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The Periodic Law –How is the modern periodic table organized? 6. 1.

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Presentation on theme: "The Periodic Law –How is the modern periodic table organized? 6. 1."— Presentation transcript:

1 The Periodic Law –How is the modern periodic table organized? 6. 1

2 In the modern periodic table, elements are arranged in order of increasing atomic number. 6. 1

3 The periodic law: When elements are arranged in order of increasing atomic number, there is a periodic repetition of their physical and chemical properties. –The properties of the elements within a period change as you move across a period from left to right. –The pattern of properties within a period repeats as you move from one period to the next. 6. 1

4 Metals, Nonmetals, and Metalloids »Metals, Metalloids, and Nonmetals 6. 1

5 Metals, Nonmetals, and Metalloids »Metals, Metalloids, and Nonmetals in the Periodic Table 6. 1

6 Metals, Nonmetals, and Metalloids »Metals, Metalloids, and Nonmetals in the Periodic Table 6. 1

7 Metals, Nonmetals, and Metalloids »Metals, Metalloids, and Nonmetals in the Periodic Table 6. 1

8 Metals, Nonmetals, and Metalloids –Metals Metals are good conductors of heat and electric current. –80% of elements are metals. –Metals have a high luster, are ductile, and are malleable. 6. 1

9 Metals, Nonmetals, and Metalloids –Nonmetals In general, nonmetals are poor conductors of heat and electric current. –Most nonmetals are gases at room temperature. –A few nonmetals are solids, such as sulfur and phosphorus. –One nonmetal, bromine, is a dark-red liquid. 6. 1

10 Metals, Nonmetals, and Metalloids –Metalloids A metalloid generally has properties that are similar to those of metals and nonmetals. The behavior of a metalloid can be controlled by changing conditions. 6. 1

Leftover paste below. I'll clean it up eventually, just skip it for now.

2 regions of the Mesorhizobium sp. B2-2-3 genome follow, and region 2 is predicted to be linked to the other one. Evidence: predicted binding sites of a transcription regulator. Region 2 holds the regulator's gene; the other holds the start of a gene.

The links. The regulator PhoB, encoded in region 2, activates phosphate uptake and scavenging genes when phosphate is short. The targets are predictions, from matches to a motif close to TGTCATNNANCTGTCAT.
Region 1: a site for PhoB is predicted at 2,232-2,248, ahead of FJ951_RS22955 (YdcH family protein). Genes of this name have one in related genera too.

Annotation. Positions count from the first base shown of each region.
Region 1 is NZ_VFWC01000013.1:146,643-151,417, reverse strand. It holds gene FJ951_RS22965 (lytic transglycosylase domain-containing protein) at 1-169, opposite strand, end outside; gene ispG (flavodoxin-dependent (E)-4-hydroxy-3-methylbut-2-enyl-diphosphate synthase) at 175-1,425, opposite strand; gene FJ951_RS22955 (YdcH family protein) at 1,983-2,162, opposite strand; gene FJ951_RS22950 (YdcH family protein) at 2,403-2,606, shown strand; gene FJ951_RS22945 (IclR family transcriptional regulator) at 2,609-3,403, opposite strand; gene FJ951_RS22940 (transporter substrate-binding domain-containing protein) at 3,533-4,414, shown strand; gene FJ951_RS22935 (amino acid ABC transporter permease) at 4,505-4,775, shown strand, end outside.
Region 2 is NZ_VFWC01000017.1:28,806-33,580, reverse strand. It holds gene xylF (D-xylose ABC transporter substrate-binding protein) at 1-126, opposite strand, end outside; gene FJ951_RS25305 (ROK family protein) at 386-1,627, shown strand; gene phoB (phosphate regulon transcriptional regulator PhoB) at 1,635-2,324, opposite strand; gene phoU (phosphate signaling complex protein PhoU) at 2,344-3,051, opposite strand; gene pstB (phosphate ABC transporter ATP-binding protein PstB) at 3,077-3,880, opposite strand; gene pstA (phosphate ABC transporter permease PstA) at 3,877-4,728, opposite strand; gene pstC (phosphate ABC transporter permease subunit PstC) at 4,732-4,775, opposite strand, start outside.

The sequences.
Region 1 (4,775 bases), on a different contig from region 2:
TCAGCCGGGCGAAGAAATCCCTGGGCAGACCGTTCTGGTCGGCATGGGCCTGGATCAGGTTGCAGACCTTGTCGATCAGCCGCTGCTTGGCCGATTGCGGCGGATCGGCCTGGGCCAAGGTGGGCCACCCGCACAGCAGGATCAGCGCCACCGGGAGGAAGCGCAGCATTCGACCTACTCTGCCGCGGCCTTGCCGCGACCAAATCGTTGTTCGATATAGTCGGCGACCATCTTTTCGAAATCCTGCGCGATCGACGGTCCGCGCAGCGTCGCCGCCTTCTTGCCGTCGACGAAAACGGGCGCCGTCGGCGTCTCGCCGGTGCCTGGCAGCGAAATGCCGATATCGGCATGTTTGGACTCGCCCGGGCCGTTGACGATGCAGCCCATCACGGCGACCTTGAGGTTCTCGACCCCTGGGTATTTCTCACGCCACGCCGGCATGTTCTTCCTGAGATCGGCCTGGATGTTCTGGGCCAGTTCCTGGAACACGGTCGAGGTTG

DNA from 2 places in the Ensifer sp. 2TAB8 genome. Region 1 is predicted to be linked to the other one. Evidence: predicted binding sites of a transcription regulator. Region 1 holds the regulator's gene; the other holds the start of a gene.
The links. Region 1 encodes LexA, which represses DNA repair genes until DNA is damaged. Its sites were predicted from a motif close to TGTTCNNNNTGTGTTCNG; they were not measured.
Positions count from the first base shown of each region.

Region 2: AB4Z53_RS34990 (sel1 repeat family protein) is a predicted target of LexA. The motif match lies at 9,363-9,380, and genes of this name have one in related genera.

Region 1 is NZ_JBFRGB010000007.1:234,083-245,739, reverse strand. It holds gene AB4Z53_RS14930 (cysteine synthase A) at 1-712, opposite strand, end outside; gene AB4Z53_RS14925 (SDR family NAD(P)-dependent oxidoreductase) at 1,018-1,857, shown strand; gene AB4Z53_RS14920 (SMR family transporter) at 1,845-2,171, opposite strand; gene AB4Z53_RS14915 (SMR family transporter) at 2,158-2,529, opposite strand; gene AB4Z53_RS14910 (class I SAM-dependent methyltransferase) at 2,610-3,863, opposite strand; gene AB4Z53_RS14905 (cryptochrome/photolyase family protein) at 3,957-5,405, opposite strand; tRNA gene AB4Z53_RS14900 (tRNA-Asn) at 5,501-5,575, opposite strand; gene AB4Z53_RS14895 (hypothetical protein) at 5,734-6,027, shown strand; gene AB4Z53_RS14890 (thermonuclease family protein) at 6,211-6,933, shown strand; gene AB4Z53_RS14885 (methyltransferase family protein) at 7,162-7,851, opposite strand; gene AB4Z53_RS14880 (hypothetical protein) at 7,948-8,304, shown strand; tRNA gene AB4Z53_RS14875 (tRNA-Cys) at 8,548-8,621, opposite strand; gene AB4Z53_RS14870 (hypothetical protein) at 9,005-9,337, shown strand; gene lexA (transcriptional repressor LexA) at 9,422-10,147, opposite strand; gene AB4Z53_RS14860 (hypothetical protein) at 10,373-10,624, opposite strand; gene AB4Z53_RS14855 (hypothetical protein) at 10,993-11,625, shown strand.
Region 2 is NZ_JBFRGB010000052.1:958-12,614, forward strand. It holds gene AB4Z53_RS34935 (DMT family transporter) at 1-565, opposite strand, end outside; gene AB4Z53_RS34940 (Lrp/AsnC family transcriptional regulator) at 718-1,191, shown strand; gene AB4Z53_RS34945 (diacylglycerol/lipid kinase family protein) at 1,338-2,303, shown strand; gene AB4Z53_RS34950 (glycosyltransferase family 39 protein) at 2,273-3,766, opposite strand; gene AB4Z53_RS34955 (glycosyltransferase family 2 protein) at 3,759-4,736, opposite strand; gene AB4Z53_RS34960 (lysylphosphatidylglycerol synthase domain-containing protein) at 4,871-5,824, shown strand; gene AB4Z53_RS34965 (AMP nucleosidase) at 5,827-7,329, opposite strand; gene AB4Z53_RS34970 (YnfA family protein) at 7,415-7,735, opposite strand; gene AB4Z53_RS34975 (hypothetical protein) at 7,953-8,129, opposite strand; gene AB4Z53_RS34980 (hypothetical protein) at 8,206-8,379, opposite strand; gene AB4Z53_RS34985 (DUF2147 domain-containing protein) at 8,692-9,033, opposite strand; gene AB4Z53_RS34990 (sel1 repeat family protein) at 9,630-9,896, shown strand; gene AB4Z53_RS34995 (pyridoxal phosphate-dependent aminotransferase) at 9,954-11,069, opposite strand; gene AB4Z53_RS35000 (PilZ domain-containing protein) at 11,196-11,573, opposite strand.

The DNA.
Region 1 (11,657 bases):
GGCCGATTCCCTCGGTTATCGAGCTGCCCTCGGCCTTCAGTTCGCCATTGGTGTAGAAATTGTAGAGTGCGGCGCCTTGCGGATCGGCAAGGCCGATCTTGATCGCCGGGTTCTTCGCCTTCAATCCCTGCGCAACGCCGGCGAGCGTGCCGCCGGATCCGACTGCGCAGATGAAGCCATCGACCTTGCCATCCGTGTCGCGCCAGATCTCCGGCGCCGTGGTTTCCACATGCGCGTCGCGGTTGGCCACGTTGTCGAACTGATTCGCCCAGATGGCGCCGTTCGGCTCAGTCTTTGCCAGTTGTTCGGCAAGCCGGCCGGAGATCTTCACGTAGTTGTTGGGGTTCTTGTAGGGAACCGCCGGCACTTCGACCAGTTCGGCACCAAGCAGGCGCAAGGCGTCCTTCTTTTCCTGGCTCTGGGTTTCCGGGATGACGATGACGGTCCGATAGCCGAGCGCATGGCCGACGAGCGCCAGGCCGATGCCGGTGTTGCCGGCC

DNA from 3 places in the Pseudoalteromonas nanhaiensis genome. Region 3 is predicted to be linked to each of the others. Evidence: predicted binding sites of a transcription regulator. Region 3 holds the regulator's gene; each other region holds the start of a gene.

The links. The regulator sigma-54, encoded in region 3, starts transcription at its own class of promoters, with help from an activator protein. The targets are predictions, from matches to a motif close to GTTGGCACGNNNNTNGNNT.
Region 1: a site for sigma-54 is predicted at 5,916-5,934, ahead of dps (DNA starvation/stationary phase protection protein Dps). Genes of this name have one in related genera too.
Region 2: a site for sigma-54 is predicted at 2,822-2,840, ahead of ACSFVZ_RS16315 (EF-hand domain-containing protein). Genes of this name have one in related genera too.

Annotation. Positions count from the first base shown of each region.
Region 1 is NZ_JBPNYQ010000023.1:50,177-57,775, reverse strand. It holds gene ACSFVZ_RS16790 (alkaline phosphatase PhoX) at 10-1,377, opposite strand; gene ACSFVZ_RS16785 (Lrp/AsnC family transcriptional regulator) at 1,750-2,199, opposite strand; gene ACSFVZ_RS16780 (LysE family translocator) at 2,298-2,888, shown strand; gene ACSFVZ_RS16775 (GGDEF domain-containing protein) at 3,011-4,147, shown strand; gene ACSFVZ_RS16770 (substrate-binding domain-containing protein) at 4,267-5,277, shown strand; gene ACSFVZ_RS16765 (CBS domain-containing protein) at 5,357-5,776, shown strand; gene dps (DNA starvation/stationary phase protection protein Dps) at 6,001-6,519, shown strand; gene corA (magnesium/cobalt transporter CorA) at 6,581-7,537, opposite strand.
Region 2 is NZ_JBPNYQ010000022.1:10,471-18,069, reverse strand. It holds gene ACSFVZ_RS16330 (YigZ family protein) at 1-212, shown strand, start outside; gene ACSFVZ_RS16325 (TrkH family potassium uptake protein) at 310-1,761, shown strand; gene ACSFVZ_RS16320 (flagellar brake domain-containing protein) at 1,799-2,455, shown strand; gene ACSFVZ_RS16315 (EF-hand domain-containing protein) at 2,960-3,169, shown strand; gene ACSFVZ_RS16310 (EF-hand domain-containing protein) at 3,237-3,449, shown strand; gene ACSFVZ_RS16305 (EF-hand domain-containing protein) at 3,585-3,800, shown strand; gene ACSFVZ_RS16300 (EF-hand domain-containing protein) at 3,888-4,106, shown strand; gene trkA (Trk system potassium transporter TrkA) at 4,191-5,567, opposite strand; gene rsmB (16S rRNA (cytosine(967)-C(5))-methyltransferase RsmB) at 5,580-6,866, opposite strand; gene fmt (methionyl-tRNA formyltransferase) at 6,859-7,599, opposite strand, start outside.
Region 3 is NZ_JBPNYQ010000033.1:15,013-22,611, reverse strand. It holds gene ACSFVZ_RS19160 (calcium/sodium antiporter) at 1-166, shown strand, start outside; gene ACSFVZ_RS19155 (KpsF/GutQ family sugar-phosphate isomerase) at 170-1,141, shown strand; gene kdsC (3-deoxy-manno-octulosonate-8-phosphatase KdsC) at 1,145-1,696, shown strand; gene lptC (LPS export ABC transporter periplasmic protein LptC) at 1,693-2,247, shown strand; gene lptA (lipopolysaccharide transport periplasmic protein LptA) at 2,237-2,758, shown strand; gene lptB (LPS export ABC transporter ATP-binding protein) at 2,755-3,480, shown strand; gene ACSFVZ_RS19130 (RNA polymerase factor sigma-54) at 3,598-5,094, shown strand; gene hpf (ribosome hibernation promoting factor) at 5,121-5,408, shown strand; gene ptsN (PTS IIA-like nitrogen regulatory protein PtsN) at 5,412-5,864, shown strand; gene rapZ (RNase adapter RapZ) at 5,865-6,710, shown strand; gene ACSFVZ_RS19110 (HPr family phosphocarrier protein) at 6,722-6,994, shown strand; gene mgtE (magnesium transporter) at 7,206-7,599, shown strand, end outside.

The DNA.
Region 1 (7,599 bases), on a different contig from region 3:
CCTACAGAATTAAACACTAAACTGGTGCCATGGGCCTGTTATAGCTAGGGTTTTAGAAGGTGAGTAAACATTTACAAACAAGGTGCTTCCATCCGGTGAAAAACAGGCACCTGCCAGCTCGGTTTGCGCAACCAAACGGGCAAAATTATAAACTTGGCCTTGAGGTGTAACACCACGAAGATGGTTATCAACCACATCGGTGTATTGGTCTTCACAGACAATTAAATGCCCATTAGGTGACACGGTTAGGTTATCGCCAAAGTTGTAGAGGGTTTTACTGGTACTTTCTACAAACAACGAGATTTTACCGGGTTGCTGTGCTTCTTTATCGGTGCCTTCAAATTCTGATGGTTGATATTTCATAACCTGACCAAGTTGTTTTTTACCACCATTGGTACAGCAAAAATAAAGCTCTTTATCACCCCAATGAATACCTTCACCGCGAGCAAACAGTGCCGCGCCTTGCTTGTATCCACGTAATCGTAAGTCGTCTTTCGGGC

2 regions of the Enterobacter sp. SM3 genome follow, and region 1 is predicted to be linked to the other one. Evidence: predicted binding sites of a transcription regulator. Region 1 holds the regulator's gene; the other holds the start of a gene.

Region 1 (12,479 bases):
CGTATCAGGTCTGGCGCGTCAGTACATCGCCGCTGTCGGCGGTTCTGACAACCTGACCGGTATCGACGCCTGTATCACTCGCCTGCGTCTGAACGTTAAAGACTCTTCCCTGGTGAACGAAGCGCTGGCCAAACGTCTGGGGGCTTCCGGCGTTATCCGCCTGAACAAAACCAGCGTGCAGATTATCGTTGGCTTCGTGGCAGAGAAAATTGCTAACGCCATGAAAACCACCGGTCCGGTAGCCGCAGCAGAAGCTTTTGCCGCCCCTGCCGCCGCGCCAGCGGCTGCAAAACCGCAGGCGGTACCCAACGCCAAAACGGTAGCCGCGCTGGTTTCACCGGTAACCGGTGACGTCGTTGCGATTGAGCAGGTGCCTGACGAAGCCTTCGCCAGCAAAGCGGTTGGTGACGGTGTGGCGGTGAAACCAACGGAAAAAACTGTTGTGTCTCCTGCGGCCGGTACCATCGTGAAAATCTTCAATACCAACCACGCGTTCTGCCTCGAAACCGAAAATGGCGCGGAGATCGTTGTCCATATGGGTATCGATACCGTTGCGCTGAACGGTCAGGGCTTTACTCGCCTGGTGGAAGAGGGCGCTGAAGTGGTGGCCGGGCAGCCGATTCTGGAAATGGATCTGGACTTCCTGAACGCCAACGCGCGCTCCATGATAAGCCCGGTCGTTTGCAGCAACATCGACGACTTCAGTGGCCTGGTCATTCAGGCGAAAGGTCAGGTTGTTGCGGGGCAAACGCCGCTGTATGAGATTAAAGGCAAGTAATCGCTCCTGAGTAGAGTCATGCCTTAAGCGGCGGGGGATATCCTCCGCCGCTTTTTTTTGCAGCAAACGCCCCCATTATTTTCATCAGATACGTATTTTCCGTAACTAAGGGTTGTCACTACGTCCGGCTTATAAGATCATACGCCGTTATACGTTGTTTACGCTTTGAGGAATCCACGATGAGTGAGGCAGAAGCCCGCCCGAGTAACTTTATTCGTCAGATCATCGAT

11 Squares in the Periodic Table The periodic table displays the symbols and names of the elements, along with information about the structure of their atoms. 6. 2

12 Squares in the Periodic Table The background colors in the squares are used to distinguish groups of elements. –The Group 1A elements are called alkali metals. –The Group 2A elements are called alkaline earth metals. –The nonmetals of Group 7A are called halogens. 6. 2

13 Squares in the Periodic Table 6. 2

14 Elements can be sorted into noble gases, representative elements, transition metals, or inner transition metals based on their electron configurations. 6. 2

15 Electron Configurations in Groups –The Noble Gases The noble gases are the elements in Group 8A of the periodic table. The electron configurations for the first four noble gases in Group 8A are listed below. 6. 2

16 –The Representative Elements Elements in groups 1A through 7A are often referred to as representative elements because they display a wide range of physical and chemical properties. –The s and p sublevels of the highest occupied energy level are not filled. 6. 2

17 Electron Configurations in Groups In atoms of the Group 1A elements below, there is only one electron in the highest occupied energy level. 6. 2

18 Electron Configurations in Groups In atoms of the Group 4A (or 14) elements below, there are four electrons in the highest occupied energy level. 6. 2

19 Transition Elements There are two types of transition elements --transition metals and --inner transition metals. They are classified based on their electron configurations. 6. 2